"Respecting their wishes and any other boundaries they put in place tends to work in the cheater's favor," Holmes added. "Answering their partner's questions and validating their feelings tends to work well, too."

However, it has to be acknowledged that these behaviors aren't a one-time fix. Simonian advised having regular check-ins to discuss the state of the relationship, with the option of engaging in logistic trust repair behaviors such as sharing locations via smartphone, granted you both agree it is the right step for everyone involved.

Focus on repair attempts geared toward rebuilding the loss of emotional safety that occurs along with cheating. If mediation is required, Simonian recommended therapy as a good source for an outside opinion.

"Consistent communication, valued time and therapy need to take place undoubtedly," Ford said, defining "valued time" as time spent together that has merit for both partners.

"Therapy is important because a skilled therapist can hone in on whatever insights come to light that cause that shift in understanding and subsequently, hopefully, behavior," he said.

In his practice, Ford likes to reference what is called a Communication Map, which serves as a guide for navigating sensitive conversations constructively.

Only if you're prepared to commit

Both parties must be fully committed to repairing the broken trust for this to work.

"It isn't only the offended partner who has to work on forgiveness," Holmes said. "Most cheaters justify their behavior by referring to perceived or actual relationship hurts or issues. So they need to let go, too, for true reconciliation to take place."

He noted that introspection, active listening and personal growth are key components of dismantling destructive patterns of behavior and discovering unmet needs. The complexity of this process often necessitates the aforementioned professional guidance.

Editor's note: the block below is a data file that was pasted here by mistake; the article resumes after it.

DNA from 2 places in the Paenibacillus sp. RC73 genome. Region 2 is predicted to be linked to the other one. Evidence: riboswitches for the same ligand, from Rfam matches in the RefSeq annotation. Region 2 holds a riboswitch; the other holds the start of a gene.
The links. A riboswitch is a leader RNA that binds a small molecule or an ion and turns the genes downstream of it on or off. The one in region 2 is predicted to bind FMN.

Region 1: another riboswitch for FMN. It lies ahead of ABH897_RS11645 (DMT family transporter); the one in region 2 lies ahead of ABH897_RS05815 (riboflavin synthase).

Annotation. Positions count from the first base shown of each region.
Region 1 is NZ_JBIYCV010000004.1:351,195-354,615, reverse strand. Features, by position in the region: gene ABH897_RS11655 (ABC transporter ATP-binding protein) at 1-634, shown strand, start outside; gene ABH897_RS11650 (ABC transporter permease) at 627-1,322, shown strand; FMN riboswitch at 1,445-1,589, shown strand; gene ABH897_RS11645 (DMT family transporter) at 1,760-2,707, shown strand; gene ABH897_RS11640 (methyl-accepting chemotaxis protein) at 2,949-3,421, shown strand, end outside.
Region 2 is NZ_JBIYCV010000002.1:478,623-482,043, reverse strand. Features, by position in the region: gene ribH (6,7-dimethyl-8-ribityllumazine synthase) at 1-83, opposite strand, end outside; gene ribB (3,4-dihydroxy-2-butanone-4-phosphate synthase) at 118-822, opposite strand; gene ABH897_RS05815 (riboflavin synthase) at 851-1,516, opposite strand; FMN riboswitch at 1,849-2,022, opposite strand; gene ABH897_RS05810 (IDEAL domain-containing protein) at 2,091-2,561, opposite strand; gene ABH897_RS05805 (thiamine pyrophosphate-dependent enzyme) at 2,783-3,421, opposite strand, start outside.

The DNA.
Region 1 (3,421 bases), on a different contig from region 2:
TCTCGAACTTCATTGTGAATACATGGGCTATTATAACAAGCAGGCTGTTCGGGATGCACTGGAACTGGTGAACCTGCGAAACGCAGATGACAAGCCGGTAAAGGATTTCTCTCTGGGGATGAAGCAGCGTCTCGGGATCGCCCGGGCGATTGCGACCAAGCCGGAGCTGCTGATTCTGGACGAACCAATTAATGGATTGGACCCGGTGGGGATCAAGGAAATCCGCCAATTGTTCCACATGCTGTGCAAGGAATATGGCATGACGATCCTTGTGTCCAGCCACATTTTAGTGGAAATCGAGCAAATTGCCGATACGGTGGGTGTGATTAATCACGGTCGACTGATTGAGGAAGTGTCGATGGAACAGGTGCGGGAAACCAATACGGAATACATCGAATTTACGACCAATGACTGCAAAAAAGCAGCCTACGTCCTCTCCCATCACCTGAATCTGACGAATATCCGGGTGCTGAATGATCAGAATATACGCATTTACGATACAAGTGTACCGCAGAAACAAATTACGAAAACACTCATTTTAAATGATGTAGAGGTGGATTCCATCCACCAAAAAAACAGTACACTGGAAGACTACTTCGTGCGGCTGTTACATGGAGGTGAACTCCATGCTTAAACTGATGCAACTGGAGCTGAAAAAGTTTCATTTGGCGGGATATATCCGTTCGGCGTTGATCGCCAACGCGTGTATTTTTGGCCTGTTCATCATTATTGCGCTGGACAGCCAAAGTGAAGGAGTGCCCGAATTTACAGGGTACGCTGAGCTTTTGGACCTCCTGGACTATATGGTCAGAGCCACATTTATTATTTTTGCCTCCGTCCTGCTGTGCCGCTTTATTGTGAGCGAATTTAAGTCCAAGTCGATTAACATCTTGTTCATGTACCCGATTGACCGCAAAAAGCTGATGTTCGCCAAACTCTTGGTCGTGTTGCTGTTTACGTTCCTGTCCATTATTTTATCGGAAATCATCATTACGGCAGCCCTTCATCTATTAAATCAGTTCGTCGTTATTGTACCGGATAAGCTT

Unfortunately, reconciliation isn't always possible.

"When both parties aren't willing to make the necessary changes to move on in the relationship, it's over—it can't be on one party's shoulders," Ford explained. "Both must take responsibility for each of their roles in the relationship and the cheating. Moving on without the partner, while sad, can also be good. Being in a toxic relationship isn't good for anyone."

Simonian said gauging whether or not a relationship is inadvisable is a case-by-case question, as emotions and human behavior aren't simple or absolute.

"Signs that a relationship is heading toward being irreparable are persistent and repeated harmful behaviors—like cheating—that can cause emotional harm, a consistent lack of effort from one or both partners to make improvements or repairs to the relationship, and much more negative interactions than positive ones over a long course of time," she said.

Don't perpetuate a relationship you consider done. You should only invest the requisite time and effort into repairing a relationship if you're willing to fully commit.

"If love is there, try," Ford said. "Even if it doesn't work out, you can leave the relationship for what it was, be grateful for what you did have with the other person and move on to something better."


Written by

Ally Sweeten